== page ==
Rat fighting behavior: serum dopamine- -hydroxylase and hypothalamic tyrosine hydroxylase.
Male Sprague-Dawley rats were subjected to 4 weeks of daily periods of immobilization stress. One of two experimental groups was allowed 1 month of recovery. After 4 weeks of stress, there was a significant increase in shockinduced fighting, in the activity of serum dopamine-beta-hydroxylase, and in the activity of hypothalamic tyrosine hydroxylase. The concentration of hypothalamic norepinephrine was not decreased. After 4 weeks of recovery, only serum dopamine-betahydroxylase activity returned to normal; it therefore appears that longterm stress may increase central catecholamine synthesis. possibly resulting in a persistent increase in aggressive behavior.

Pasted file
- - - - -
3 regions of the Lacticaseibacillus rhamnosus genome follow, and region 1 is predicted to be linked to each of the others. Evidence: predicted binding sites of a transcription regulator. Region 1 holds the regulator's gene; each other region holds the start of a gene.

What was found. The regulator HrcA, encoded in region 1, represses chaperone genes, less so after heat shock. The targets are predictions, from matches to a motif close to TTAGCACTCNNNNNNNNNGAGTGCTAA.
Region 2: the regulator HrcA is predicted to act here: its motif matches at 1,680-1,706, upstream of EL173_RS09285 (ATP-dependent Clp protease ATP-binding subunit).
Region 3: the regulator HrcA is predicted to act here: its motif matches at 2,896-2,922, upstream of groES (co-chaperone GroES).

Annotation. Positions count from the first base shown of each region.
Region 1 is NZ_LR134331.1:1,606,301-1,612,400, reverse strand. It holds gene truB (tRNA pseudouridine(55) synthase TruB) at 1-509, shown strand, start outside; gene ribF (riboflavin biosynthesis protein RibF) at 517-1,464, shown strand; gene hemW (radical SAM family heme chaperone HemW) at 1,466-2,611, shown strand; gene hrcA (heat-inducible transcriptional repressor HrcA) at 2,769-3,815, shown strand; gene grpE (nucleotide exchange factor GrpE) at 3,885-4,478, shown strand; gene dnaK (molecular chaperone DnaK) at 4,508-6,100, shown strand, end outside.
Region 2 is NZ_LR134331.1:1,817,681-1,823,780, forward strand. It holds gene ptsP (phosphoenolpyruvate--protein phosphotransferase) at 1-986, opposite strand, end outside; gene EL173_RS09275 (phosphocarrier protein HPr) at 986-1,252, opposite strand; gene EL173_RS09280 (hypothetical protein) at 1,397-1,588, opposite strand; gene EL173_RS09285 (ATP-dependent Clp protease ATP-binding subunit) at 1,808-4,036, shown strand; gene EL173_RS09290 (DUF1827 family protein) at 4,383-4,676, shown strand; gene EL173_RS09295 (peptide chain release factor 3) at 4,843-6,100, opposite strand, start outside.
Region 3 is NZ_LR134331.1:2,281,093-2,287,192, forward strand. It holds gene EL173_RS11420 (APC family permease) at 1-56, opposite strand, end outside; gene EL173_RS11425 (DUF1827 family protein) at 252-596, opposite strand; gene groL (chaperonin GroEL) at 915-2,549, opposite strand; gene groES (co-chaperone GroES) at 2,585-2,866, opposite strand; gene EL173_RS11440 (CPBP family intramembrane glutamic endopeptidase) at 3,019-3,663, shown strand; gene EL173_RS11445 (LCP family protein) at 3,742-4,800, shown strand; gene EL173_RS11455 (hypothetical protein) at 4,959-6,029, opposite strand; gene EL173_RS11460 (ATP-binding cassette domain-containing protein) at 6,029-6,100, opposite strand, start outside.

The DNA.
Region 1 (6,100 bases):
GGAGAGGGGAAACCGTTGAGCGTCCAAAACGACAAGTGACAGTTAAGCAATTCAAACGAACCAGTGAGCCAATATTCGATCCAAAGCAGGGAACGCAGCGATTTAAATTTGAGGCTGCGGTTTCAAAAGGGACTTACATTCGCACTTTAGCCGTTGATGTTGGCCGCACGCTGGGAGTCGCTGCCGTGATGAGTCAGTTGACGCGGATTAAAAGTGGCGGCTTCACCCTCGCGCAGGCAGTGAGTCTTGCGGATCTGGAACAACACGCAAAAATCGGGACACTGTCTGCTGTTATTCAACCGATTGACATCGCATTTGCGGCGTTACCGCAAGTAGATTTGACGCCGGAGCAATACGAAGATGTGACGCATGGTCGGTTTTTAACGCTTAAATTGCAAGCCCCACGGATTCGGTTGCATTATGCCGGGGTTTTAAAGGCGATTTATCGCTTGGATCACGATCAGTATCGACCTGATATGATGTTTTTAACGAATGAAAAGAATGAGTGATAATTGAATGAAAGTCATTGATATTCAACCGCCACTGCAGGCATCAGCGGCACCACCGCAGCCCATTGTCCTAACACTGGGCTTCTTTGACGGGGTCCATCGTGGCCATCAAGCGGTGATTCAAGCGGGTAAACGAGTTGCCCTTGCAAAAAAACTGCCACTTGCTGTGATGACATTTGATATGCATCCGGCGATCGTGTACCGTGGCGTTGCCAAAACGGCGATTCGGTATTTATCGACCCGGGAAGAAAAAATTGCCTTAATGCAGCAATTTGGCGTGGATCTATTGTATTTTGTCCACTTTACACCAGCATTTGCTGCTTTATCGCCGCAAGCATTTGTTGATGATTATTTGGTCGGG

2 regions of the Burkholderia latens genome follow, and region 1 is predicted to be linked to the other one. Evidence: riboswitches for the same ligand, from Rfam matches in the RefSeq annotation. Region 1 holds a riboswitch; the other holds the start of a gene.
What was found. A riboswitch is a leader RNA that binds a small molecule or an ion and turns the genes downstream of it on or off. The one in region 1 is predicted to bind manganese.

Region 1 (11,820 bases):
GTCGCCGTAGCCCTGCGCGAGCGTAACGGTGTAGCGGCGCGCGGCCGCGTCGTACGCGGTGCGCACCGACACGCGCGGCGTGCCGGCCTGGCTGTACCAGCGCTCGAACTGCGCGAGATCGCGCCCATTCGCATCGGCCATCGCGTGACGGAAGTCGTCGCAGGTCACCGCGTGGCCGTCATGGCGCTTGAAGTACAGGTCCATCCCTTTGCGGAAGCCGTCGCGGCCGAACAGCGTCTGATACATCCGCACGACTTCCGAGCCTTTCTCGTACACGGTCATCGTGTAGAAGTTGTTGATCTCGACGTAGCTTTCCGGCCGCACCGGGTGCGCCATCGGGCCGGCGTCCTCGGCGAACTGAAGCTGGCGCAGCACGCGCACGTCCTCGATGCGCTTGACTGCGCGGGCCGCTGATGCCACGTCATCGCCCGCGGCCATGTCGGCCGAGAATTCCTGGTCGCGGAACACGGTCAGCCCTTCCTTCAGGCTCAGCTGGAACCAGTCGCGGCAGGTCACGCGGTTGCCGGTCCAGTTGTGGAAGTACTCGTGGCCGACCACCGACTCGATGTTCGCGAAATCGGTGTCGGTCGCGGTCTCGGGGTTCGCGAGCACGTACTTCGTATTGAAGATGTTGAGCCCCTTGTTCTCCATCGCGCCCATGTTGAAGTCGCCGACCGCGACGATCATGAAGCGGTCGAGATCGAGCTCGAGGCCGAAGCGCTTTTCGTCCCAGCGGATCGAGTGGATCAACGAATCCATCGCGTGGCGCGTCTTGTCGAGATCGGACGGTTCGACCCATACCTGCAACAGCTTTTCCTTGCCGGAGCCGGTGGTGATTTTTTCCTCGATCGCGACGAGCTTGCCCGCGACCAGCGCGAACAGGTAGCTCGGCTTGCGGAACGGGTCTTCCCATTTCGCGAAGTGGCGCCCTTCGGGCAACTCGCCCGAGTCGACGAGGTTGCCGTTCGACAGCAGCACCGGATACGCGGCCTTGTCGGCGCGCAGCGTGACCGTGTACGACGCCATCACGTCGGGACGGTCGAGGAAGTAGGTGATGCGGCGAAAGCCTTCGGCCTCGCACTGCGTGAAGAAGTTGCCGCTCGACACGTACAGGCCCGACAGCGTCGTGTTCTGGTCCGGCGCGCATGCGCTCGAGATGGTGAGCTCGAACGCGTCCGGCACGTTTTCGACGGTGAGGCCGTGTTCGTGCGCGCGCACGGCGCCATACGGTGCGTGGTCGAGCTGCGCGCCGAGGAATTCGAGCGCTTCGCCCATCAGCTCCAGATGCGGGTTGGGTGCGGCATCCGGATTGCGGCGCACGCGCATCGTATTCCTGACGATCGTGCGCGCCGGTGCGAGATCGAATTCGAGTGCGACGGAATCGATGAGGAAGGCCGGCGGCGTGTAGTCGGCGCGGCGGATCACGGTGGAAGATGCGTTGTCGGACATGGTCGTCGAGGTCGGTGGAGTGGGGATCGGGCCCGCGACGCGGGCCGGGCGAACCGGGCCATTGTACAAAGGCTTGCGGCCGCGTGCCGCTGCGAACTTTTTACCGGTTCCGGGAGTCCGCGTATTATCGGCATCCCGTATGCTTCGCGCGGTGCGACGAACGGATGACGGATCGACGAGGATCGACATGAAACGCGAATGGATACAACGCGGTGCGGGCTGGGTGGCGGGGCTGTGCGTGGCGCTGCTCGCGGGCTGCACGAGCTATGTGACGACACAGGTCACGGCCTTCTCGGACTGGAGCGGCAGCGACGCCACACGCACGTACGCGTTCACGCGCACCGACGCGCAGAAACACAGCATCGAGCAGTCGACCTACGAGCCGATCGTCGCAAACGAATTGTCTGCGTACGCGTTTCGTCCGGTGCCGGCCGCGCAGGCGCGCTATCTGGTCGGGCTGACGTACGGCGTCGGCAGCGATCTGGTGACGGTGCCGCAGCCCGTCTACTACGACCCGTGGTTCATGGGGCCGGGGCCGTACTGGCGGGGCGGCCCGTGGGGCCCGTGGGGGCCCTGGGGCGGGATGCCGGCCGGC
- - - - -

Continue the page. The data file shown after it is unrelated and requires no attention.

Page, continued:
Lamprecht, F; Eichelman, B; Thoa, NB; Williams, RB; Kopin, IJ
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